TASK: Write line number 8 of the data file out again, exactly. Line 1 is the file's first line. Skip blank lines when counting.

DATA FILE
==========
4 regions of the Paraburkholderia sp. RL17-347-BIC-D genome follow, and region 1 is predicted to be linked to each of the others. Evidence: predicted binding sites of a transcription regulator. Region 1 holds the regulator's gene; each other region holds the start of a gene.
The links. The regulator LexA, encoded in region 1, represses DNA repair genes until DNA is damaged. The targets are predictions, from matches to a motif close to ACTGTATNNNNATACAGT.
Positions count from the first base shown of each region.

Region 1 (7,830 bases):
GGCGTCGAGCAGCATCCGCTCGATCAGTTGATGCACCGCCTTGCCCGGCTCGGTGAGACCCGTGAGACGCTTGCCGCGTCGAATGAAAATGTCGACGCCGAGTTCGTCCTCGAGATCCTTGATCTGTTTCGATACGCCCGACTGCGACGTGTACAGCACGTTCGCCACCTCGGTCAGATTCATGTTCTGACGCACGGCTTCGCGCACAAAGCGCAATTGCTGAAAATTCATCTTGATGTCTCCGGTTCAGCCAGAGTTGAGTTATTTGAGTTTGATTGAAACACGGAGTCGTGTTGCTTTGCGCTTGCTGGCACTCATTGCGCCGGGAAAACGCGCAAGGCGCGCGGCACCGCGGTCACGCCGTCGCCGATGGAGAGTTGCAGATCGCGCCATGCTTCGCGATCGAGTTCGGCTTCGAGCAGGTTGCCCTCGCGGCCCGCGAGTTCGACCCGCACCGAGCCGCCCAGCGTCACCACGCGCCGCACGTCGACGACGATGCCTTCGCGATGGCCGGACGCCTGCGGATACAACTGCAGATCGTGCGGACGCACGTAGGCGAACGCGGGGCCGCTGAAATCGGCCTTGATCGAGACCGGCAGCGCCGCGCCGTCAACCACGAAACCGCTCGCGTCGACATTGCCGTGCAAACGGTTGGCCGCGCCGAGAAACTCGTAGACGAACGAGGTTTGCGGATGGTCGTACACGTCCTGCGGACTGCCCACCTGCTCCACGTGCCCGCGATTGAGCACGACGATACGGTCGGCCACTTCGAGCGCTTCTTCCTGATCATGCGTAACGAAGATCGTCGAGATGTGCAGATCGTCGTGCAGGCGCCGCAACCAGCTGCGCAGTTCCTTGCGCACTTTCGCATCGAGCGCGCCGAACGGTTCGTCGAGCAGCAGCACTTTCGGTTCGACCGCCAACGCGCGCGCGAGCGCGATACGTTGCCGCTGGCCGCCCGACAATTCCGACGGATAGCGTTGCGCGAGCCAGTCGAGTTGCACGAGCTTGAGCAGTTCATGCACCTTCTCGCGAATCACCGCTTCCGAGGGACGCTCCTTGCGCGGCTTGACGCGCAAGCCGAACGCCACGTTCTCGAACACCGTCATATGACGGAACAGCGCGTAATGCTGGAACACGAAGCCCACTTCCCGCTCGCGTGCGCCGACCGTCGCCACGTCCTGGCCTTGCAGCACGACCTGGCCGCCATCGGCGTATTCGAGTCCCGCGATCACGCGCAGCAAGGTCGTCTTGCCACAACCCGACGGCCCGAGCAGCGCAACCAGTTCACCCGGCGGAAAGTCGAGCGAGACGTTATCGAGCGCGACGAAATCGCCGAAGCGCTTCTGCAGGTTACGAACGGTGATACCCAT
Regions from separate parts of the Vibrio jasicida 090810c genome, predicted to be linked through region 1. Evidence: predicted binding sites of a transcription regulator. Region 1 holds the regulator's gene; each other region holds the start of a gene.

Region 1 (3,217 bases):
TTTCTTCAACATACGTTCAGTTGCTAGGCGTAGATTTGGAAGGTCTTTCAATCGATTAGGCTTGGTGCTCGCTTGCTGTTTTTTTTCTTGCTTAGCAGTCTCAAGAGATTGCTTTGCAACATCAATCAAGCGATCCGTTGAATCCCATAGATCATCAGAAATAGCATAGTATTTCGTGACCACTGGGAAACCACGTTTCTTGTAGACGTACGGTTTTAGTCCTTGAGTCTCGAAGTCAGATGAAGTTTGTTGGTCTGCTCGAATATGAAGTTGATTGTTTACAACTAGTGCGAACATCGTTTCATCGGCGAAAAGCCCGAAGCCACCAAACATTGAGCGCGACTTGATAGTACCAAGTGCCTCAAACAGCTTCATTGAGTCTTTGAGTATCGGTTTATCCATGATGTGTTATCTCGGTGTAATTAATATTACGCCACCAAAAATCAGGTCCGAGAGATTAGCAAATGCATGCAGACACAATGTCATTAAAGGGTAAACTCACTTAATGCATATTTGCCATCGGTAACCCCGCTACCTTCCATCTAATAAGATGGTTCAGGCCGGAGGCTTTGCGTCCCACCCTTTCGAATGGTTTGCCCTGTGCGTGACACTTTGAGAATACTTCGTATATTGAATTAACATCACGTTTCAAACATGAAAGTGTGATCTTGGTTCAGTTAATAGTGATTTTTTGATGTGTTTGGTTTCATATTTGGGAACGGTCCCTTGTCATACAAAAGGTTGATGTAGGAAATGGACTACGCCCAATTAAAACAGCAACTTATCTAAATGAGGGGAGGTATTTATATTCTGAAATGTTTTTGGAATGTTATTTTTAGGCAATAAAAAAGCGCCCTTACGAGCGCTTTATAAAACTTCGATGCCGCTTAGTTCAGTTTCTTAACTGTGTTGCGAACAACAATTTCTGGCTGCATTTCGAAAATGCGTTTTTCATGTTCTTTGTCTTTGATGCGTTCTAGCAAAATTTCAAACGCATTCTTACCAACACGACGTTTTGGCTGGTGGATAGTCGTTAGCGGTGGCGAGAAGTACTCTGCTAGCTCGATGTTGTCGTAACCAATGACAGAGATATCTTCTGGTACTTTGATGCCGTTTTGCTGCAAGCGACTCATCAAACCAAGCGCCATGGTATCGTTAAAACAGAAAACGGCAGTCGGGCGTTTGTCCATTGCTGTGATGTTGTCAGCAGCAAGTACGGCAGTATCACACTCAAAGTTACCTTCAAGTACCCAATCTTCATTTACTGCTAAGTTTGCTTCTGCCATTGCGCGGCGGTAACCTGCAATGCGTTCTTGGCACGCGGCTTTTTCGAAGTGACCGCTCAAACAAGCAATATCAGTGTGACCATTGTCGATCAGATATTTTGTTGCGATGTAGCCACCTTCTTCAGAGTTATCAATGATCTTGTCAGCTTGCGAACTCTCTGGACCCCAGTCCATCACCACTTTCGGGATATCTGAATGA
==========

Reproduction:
TTTCTTCAACATACGTTCAGTTGCTAGGCGTAGATTTGGAAGGTCTTTCAATCGATTAGGCTTGGTGCTCGCTTGCTGTTTTTTTTCTTGCTTAGCAGTCTCAAGAGATTGCTTTGCAACATCAATCAAGCGATCCGTTGAATCCCATAGATCATCAGAAATAGCATAGTATTTCGTGACCACTGGGAAACCACGTTTCTTGTAGACGTACGGTTTTAGTCCTTGAGTCTCGAAGTCAGATGAAGTTTGTTGGTCTGCTCGAATATGAAGTTGATTGTTTACAACTAGTGCGAACATCGTTTCATCGGCGAAAAGCCCGAAGCCACCAAACATTGAGCGCGACTTGATAGTACCAAGTGCCTCAAACAGCTTCATTGAGTCTTTGAGTATCGGTTTATCCATGATGTGTTATCTCGGTGTAATTAATATTACGCCACCAAAAATCAGGTCCGAGAGATTAGCAAATGCATGCAGACACAATGTCATTAAAGGGTAAACTCACTTAATGCATATTTGCCATCGGTAACCCCGCTACCTTCCATCTAATAAGATGGTTCAGGCCGGAGGCTTTGCGTCCCACCCTTTCGAATGGTTTGCCCTGTGCGTGACACTTTGAGAATACTTCGTATATTGAATTAACATCACGTTTCAAACATGAAAGTGTGATCTTGGTTCAGTTAATAGTGATTTTTTGATGTGTTTGGTTTCATATTTGGGAACGGTCCCTTGTCATACAAAAGGTTGATGTAGGAAATGGACTACGCCCAATTAAAACAGCAACTTATCTAAATGAGGGGAGGTATTTATATTCTGAAATGTTTTTGGAATGTTATTTTTAGGCAATAAAAAAGCGCCCTTACGAGCGCTTTATAAAACTTCGATGCCGCTTAGTTCAGTTTCTTAACTGTGTTGCGAACAACAATTTCTGGCTGCATTTCGAAAATGCGTTTTTCATGTTCTTTGTCTTTGATGCGTTCTAGCAAAATTTCAAACGCATTCTTACCAACACGACGTTTTGGCTGGTGGATAGTCGTTAGCGGTGGCGAGAAGTACTCTGCTAGCTCGATGTTGTCGTAACCAATGACAGAGATATCTTCTGGTACTTTGATGCCGTTTTGCTGCAAGCGACTCATCAAACCAAGCGCCATGGTATCGTTAAAACAGAAAACGGCAGTCGGGCGTTTGTCCATTGCTGTGATGTTGTCAGCAGCAAGTACGGCAGTATCACACTCAAAGTTACCTTCAAGTACCCAATCTTCATTTACTGCTAAGTTTGCTTCTGCCATTGCGCGGCGGTAACCTGCAATGCGTTCTTGGCACGCGGCTTTTTCGAAGTGACCGCTCAAACAAGCAATATCAGTGTGACCATTGTCGATCAGATATTTTGTTGCGATGTAGCCACCTTCTTCAGAGTTATCAATGATCTTGTCAGCTTGCGAACTCTCTGGACCCCAGTCCATCACCACTTTCGGGATATCTGAATGA